This morning, one of my dear friends, Maryam Shirojan, who is Iranian, came to my home with a gift of some of the most delicious baked pumpkin I have ever had. I felt her nurturance and love, which is itself the essence of celebration. Like many truly kind people, she has been through much, often at the hands of people who are less than kind. She retains her joy, warmth, humor, perseverance, inner beauty, and lack of judgment, characteristics I consider to be of the highest intelligence. She has created personal rituals and habits that are absolutely rich and beautiful.
Today is the ancient Persian celebration of the Winter Solstice, known as Yalda. Yalda is a recognition of the ‘longest night,’ and that the sun will also rise after the darkness and provide a new beginning. It is celebrated with delicious fruits, ￼seeds, nuts, music, dancing, poetry, and drums. The day after the Longest Night was an homage to the Zoroastrian god of wisdom.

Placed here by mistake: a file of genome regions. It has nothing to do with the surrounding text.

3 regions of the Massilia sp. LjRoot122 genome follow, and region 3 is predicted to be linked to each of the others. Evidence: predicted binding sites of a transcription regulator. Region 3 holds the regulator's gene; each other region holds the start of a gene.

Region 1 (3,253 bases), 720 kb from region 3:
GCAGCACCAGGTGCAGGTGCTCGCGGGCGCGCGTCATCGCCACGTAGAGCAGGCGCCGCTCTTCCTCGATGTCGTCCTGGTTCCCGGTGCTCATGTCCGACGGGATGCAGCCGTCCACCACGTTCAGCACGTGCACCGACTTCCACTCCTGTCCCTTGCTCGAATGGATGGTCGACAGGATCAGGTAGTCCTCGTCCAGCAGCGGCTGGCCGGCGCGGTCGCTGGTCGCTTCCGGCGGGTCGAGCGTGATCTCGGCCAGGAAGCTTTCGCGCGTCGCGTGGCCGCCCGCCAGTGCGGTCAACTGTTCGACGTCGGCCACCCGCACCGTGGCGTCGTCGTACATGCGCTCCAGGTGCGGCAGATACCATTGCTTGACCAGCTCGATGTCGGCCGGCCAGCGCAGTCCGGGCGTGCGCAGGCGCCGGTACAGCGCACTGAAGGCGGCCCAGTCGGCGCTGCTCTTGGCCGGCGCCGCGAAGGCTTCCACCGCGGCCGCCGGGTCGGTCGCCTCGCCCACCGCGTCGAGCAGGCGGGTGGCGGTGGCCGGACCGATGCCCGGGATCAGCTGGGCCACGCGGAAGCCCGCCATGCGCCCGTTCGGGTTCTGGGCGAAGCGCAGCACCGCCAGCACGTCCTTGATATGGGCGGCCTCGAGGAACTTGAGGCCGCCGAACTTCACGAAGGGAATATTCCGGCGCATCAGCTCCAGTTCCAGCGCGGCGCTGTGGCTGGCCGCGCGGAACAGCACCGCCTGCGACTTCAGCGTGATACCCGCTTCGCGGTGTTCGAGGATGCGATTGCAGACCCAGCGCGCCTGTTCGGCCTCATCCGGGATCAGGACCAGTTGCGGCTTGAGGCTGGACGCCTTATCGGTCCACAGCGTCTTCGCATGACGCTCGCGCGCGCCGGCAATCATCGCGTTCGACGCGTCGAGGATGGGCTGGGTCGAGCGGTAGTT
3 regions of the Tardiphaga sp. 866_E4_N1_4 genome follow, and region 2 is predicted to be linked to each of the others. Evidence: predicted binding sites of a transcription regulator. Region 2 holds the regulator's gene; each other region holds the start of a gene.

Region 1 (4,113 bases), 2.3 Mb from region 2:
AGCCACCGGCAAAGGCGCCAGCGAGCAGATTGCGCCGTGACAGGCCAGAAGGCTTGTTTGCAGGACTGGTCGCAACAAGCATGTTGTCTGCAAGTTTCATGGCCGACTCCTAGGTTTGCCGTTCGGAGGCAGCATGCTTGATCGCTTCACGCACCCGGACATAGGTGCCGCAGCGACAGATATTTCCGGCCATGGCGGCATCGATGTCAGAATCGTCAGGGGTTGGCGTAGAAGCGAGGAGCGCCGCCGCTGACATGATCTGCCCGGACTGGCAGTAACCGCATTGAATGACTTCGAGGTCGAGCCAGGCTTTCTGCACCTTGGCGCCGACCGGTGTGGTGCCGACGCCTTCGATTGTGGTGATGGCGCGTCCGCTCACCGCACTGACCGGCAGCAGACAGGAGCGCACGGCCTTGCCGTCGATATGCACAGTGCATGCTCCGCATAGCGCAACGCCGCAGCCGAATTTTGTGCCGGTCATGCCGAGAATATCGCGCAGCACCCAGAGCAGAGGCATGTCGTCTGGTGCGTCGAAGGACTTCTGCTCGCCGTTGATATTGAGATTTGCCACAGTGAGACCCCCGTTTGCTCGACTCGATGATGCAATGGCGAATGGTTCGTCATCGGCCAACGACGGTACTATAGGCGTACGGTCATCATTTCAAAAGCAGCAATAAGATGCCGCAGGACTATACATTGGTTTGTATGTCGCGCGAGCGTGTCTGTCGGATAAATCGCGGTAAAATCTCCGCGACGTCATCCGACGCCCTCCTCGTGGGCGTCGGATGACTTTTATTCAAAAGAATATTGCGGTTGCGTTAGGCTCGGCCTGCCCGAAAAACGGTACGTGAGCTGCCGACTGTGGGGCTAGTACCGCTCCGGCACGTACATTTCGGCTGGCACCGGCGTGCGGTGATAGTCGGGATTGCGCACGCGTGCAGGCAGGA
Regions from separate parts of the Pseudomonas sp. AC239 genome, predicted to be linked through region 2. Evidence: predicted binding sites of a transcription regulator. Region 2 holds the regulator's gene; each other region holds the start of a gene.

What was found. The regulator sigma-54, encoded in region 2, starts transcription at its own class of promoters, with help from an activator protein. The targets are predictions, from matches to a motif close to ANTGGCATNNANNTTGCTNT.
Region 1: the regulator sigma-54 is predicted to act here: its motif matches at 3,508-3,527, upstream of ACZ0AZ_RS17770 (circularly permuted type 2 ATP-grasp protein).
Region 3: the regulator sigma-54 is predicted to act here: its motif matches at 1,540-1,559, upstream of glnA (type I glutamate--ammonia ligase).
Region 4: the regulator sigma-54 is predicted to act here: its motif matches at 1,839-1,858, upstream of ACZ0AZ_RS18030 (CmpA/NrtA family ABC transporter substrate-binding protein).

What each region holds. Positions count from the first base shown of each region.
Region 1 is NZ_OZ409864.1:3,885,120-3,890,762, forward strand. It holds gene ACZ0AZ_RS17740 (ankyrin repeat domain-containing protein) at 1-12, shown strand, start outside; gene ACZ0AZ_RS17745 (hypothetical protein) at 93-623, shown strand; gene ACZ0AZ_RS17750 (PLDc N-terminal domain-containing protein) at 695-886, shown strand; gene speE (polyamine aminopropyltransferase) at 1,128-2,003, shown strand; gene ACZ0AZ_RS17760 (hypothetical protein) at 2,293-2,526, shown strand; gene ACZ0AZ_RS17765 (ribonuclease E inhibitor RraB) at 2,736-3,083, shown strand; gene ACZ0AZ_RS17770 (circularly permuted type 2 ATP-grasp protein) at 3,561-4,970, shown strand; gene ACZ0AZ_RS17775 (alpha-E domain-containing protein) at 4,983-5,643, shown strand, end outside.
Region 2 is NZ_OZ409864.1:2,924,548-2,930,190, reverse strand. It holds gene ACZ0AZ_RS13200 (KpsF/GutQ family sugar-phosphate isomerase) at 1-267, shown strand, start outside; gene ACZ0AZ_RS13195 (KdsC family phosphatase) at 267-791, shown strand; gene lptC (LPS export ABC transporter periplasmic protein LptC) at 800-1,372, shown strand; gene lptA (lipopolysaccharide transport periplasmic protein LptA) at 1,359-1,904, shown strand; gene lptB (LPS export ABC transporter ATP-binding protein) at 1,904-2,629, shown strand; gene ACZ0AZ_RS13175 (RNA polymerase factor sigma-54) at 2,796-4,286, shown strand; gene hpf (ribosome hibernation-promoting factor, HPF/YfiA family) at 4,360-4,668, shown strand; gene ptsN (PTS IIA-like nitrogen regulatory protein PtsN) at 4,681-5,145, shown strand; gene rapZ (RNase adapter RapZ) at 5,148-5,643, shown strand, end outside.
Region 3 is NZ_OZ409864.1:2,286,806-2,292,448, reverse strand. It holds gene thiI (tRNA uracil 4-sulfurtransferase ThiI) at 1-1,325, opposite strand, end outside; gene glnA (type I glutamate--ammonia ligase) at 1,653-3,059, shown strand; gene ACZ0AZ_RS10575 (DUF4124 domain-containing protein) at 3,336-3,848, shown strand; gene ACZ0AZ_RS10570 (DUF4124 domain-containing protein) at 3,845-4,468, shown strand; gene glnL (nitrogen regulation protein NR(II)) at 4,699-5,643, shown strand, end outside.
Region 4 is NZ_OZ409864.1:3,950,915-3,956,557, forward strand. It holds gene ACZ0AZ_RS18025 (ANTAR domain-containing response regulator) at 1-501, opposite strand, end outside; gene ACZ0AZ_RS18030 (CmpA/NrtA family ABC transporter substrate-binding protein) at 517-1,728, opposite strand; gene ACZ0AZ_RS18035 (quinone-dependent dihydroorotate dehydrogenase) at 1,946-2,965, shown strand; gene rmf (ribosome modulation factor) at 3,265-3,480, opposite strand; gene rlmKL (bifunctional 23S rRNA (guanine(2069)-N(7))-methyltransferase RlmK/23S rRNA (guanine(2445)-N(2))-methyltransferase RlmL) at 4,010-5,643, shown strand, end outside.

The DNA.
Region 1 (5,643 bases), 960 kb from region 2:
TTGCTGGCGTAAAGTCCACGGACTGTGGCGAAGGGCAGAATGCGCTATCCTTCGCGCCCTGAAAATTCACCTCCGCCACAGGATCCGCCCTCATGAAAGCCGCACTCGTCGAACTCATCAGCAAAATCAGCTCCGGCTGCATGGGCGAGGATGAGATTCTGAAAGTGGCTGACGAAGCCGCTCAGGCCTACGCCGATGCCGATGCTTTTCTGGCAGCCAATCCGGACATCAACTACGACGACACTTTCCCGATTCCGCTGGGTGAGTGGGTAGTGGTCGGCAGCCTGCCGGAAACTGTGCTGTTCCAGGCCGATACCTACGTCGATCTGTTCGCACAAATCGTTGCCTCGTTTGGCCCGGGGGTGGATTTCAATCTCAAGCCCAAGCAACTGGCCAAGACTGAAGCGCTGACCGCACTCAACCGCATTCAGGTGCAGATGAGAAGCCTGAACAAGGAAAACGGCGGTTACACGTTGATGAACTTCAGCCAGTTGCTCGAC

A food indigenous to Iran, pomegranate is believed to be a symbol of life and resilience, for it blossoms during the harshest climate of winter. Persians also believe that eating summer foods, such as watermelon, will keep the body healthy through the winter, and that dried seeds like pumpkin and sunflower are a reminder of the cycle of life – of the rebirth and renewal to come. Ancient wisdom that prevails.￼
Although I am a psychologist, I am by nature an anthropologist who wants to learn from the World, through story and practice. In my work with patients over the years, the primary therapeutic theme of holidays I have emphasized is of creating personal rituals with those we care for and forming new memories that may overlap with family and religious traditions, or not. All the traditions we have internalized started somewhere. I propose that we also make our own.
May we have Lightness of heart and being. 🌹